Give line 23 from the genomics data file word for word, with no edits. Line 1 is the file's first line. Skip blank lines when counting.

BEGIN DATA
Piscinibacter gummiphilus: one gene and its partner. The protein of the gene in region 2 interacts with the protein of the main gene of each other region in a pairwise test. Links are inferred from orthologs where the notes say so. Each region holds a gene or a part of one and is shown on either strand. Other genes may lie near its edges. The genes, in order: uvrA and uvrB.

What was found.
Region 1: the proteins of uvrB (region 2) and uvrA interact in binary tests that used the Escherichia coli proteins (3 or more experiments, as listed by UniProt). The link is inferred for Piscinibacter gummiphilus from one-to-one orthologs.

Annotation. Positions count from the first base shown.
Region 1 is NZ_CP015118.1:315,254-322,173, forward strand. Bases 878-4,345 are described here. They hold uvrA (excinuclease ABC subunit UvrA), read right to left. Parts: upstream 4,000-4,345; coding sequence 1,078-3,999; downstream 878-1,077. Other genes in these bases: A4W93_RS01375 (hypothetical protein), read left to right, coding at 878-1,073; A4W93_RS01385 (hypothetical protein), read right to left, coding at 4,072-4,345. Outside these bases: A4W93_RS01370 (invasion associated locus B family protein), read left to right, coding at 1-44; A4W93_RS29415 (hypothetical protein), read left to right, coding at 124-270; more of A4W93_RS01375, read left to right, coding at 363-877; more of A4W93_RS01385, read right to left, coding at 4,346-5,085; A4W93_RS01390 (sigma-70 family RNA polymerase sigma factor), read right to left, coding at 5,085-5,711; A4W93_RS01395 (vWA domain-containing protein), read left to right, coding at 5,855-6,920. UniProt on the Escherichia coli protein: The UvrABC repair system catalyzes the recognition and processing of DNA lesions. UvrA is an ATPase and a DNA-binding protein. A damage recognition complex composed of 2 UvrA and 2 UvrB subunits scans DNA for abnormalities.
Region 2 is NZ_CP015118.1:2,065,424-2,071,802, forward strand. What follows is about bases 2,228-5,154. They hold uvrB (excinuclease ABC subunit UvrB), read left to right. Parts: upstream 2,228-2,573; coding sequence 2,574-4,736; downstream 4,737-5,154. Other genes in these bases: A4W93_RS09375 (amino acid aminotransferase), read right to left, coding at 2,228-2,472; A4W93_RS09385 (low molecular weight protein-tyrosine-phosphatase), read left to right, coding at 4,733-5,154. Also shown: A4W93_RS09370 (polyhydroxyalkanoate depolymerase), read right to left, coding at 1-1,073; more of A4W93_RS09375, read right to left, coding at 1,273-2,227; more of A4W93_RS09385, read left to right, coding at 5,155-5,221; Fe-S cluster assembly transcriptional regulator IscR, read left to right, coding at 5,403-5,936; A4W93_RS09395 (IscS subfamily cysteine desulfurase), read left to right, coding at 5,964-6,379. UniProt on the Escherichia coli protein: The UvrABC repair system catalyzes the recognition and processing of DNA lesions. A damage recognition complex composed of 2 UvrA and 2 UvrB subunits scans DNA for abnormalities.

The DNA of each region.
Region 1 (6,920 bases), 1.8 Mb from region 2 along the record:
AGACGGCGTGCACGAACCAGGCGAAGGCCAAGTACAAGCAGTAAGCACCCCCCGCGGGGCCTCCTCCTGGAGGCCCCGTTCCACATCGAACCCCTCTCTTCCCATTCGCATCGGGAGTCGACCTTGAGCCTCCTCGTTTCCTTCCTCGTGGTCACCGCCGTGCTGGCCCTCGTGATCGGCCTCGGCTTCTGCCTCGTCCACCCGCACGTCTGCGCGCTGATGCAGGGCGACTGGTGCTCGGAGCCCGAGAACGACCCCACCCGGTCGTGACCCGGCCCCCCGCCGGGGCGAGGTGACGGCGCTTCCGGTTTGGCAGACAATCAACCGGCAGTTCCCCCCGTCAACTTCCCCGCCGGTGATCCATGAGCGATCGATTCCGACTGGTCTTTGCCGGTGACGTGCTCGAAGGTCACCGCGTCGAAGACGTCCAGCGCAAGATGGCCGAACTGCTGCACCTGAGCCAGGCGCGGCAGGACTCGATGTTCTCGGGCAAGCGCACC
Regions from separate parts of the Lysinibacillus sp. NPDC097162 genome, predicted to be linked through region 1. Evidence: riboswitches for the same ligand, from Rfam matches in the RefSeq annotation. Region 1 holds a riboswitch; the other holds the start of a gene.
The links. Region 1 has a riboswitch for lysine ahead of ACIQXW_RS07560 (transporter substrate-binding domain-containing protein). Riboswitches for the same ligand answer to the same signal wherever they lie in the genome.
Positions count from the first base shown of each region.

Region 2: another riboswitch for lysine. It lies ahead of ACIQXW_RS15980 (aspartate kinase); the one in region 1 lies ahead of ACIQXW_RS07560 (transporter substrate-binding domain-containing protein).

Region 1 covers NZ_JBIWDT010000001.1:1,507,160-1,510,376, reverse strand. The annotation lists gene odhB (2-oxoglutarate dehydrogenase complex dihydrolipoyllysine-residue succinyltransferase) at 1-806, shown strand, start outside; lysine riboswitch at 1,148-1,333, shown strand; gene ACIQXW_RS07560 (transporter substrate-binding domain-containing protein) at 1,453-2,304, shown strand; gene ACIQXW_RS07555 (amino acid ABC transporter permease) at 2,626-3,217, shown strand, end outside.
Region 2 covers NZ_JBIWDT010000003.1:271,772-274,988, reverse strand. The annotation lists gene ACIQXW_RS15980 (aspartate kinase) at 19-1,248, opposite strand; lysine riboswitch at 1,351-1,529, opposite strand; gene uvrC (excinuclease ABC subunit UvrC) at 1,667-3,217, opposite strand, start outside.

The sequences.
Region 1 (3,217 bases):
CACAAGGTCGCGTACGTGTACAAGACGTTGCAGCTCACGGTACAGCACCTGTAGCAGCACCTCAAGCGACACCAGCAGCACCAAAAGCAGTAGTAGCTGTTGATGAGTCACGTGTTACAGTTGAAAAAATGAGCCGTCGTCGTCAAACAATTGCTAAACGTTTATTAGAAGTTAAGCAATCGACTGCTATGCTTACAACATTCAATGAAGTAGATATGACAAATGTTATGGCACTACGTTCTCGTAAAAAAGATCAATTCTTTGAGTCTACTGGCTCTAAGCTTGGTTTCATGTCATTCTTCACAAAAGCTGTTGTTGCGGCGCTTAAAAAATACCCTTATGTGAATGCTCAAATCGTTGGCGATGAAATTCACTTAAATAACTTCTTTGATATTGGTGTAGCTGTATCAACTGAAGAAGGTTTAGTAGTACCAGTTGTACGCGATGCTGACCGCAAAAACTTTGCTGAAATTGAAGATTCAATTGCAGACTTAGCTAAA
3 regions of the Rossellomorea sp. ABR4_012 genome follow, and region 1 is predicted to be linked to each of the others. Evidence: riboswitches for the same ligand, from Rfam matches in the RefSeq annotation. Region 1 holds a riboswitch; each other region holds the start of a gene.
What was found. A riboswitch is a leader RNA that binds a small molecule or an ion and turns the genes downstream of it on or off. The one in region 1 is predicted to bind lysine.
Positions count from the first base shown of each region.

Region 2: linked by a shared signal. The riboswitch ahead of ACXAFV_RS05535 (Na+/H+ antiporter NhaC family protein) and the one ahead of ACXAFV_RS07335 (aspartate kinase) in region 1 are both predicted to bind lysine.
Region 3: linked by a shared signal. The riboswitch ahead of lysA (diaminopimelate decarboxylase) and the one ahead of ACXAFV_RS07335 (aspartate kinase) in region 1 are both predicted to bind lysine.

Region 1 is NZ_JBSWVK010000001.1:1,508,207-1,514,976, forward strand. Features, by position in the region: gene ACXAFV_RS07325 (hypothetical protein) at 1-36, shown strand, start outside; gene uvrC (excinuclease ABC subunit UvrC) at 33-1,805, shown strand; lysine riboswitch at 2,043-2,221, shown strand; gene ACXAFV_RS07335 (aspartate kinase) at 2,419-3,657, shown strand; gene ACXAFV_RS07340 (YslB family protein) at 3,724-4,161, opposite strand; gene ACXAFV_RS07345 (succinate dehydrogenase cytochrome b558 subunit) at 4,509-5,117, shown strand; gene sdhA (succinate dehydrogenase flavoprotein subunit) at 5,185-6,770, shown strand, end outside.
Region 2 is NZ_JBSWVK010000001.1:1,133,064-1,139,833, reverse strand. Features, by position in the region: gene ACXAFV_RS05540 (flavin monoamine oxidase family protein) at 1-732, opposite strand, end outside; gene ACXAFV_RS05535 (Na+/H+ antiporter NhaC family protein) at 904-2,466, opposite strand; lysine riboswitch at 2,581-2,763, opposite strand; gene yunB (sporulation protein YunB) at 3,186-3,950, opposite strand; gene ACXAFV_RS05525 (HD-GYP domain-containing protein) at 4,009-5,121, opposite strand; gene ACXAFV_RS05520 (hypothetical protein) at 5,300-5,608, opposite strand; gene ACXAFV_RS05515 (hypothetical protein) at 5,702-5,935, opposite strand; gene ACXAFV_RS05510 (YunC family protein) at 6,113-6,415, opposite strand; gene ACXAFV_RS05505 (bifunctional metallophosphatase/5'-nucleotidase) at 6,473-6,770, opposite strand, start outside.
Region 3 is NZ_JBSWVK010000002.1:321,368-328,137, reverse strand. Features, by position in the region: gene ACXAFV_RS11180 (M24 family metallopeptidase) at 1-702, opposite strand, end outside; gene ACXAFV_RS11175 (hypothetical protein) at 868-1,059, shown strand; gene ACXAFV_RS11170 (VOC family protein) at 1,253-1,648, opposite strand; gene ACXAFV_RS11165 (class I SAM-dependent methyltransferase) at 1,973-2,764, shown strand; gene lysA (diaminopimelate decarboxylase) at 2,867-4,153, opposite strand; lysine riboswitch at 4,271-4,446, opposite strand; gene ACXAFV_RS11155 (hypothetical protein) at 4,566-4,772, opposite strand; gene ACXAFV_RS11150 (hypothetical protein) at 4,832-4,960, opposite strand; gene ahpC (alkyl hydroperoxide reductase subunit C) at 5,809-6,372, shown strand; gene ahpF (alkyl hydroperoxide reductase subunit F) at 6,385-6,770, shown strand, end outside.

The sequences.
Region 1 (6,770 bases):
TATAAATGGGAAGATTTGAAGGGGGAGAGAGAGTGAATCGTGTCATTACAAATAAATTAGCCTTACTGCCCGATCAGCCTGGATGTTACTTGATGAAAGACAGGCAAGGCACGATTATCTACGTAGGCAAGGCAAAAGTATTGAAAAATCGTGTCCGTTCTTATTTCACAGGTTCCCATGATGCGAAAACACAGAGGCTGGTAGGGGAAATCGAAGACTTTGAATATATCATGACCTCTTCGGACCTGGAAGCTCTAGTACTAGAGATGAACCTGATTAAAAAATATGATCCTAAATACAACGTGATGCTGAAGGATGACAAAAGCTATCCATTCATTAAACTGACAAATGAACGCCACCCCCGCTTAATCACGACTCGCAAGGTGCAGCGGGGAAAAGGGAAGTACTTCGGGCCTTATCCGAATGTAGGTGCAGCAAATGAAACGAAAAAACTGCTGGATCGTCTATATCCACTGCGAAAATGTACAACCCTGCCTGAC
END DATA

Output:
Region 3: linked by a shared signal. The riboswitch ahead of lysA (diaminopimelate decarboxylase) and the one ahead of ACXAFV_RS07335 (aspartate kinase) in region 1 are both predicted to bind lysine.